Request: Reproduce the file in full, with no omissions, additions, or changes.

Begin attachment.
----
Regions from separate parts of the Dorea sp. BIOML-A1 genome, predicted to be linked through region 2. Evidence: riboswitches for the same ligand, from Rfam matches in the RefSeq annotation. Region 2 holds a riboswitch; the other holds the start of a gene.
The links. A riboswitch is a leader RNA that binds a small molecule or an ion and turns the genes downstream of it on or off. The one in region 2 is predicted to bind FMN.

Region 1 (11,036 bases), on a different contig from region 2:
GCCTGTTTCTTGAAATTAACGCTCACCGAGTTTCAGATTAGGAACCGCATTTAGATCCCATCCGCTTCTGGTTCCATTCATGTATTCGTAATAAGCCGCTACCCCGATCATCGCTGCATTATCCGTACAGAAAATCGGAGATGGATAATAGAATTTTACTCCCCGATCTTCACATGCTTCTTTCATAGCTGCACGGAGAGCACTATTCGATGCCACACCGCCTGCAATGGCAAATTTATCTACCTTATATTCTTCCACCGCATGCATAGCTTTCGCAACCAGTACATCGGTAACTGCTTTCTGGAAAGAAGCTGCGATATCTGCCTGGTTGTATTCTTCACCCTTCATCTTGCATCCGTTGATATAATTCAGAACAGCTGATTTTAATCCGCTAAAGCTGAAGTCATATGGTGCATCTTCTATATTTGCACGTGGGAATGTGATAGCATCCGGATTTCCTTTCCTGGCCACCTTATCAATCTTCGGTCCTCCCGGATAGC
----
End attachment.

Regions from separate parts of the Dorea sp. BIOML-A1 genome, predicted to be linked through region 2. Evidence: riboswitches for the same ligand, from Rfam matches in the RefSeq annotation. Region 2 holds a riboswitch; the other holds the start of a gene.
The links. A riboswitch is a leader RNA that binds a small molecule or an ion and turns the genes downstream of it on or off. The one in region 2 is predicted to bind FMN.

Region 1 (11,036 bases), on a different contig from region 2:
GCCTGTTTCTTGAAATTAACGCTCACCGAGTTTCAGATTAGGAACCGCATTTAGATCCCATCCGCTTCTGGTTCCATTCATGTATTCGTAATAAGCCGCTACCCCGATCATCGCTGCATTATCCGTACAGAAAATCGGAGATGGATAATAGAATTTTACTCCCCGATCTTCACATGCTTCTTTCATAGCTGCACGGAGAGCACTATTCGATGCCACACCGCCTGCAATGGCAAATTTATCTACCTTATATTCTTCCACCGCATGCATAGCTTTCGCAACCAGTACATCGGTAACTGCTTTCTGGAAAGAAGCTGCGATATCTGCCTGGTTGTATTCTTCACCCTTCATCTTGCATCCGTTGATATAATTCAGAACAGCTGATTTTAATCCGCTAAAGCTGAAGTCATATGGTGCATCTTCTATATTTGCACGTGGGAATGTGATAGCATCCGGATTTCCTTTCCTGGCCACCTTATCAATCTTCGGTCCTCCCGGATAGC